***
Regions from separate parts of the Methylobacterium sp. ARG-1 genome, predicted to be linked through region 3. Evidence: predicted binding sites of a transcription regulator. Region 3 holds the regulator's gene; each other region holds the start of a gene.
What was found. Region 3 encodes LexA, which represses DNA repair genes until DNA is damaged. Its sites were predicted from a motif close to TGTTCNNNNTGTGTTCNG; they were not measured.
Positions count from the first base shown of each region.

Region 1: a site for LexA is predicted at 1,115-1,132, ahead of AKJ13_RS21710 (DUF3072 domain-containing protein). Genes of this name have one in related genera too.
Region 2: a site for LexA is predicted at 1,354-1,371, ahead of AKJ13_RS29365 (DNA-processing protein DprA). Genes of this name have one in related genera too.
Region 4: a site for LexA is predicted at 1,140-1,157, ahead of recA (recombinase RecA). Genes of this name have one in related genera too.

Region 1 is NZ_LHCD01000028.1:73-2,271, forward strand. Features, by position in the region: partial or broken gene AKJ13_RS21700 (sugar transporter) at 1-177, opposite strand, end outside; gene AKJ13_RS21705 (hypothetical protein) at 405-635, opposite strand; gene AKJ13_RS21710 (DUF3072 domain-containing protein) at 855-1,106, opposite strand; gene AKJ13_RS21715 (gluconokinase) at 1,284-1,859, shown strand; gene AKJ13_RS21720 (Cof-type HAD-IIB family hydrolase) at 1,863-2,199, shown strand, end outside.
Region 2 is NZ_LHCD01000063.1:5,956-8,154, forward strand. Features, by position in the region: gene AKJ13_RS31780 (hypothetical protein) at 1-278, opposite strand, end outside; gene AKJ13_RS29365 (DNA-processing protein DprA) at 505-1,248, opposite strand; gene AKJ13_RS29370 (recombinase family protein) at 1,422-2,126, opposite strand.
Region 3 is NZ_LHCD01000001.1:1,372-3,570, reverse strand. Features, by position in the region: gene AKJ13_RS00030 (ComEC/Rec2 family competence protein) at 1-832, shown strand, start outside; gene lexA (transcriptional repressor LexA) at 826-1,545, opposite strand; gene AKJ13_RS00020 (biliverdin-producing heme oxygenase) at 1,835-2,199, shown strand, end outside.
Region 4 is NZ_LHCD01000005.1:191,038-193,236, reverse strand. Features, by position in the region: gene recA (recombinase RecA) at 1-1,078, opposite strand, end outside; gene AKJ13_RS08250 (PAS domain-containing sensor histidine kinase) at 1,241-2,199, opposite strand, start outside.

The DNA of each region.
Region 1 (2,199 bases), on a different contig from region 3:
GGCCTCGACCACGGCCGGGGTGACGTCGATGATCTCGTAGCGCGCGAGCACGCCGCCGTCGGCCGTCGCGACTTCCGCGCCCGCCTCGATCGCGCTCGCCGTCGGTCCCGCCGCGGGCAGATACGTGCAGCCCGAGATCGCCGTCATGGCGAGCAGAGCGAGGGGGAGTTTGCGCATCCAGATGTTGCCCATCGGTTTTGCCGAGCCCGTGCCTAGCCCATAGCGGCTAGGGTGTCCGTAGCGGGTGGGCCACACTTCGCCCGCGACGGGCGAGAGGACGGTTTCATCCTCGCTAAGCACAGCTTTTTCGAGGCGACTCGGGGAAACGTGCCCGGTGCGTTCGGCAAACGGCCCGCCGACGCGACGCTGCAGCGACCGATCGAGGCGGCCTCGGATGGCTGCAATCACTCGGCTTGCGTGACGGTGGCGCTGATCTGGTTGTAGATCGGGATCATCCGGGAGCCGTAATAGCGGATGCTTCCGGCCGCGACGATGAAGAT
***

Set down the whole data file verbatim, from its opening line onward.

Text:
Regions from separate parts of the Methylobacterium sp. ARG-1 genome, predicted to be linked through region 3. Evidence: predicted binding sites of a transcription regulator. Region 3 holds the regulator's gene; each other region holds the start of a gene.
What was found. Region 3 encodes LexA, which represses DNA repair genes until DNA is damaged. Its sites were predicted from a motif close to TGTTCNNNNTGTGTTCNG; they were not measured.
Positions count from the first base shown of each region.

Region 1: a site for LexA is predicted at 1,115-1,132, ahead of AKJ13_RS21710 (DUF3072 domain-containing protein). Genes of this name have one in related genera too.
Region 2: a site for LexA is predicted at 1,354-1,371, ahead of AKJ13_RS29365 (DNA-processing protein DprA). Genes of this name have one in related genera too.
Region 4: a site for LexA is predicted at 1,140-1,157, ahead of recA (recombinase RecA). Genes of this name have one in related genera too.

Region 1 is NZ_LHCD01000028.1:73-2,271, forward strand. Features, by position in the region: partial or broken gene AKJ13_RS21700 (sugar transporter) at 1-177, opposite strand, end outside; gene AKJ13_RS21705 (hypothetical protein) at 405-635, opposite strand; gene AKJ13_RS21710 (DUF3072 domain-containing protein) at 855-1,106, opposite strand; gene AKJ13_RS21715 (gluconokinase) at 1,284-1,859, shown strand; gene AKJ13_RS21720 (Cof-type HAD-IIB family hydrolase) at 1,863-2,199, shown strand, end outside.
Region 2 is NZ_LHCD01000063.1:5,956-8,154, forward strand. Features, by position in the region: gene AKJ13_RS31780 (hypothetical protein) at 1-278, opposite strand, end outside; gene AKJ13_RS29365 (DNA-processing protein DprA) at 505-1,248, opposite strand; gene AKJ13_RS29370 (recombinase family protein) at 1,422-2,126, opposite strand.
Region 3 is NZ_LHCD01000001.1:1,372-3,570, reverse strand. Features, by position in the region: gene AKJ13_RS00030 (ComEC/Rec2 family competence protein) at 1-832, shown strand, start outside; gene lexA (transcriptional repressor LexA) at 826-1,545, opposite strand; gene AKJ13_RS00020 (biliverdin-producing heme oxygenase) at 1,835-2,199, shown strand, end outside.
Region 4 is NZ_LHCD01000005.1:191,038-193,236, reverse strand. Features, by position in the region: gene recA (recombinase RecA) at 1-1,078, opposite strand, end outside; gene AKJ13_RS08250 (PAS domain-containing sensor histidine kinase) at 1,241-2,199, opposite strand, start outside.

The DNA of each region.
Region 1 (2,199 bases), on a different contig from region 3:
GGCCTCGACCACGGCCGGGGTGACGTCGATGATCTCGTAGCGCGCGAGCACGCCGCCGTCGGCCGTCGCGACTTCCGCGCCCGCCTCGATCGCGCTCGCCGTCGGTCCCGCCGCGGGCAGATACGTGCAGCCCGAGATCGCCGTCATGGCGAGCAGAGCGAGGGGGAGTTTGCGCATCCAGATGTTGCCCATCGGTTTTGCCGAGCCCGTGCCTAGCCCATAGCGGCTAGGGTGTCCGTAGCGGGTGGGCCACACTTCGCCCGCGACGGGCGAGAGGACGGTTTCATCCTCGCTAAGCACAGCTTTTTCGAGGCGACTCGGGGAAACGTGCCCGGTGCGTTCGGCAAACGGCCCGCCGACGCGACGCTGCAGCGACCGATCGAGGCGGCCTCGGATGGCTGCAATCACTCGGCTTGCGTGACGGTGGCGCTGATCTGGTTGTAGATCGGGATCATCCGGGAGCCGTAATAGCGGATGCTTCCGGCCGCGACGATGAAGAT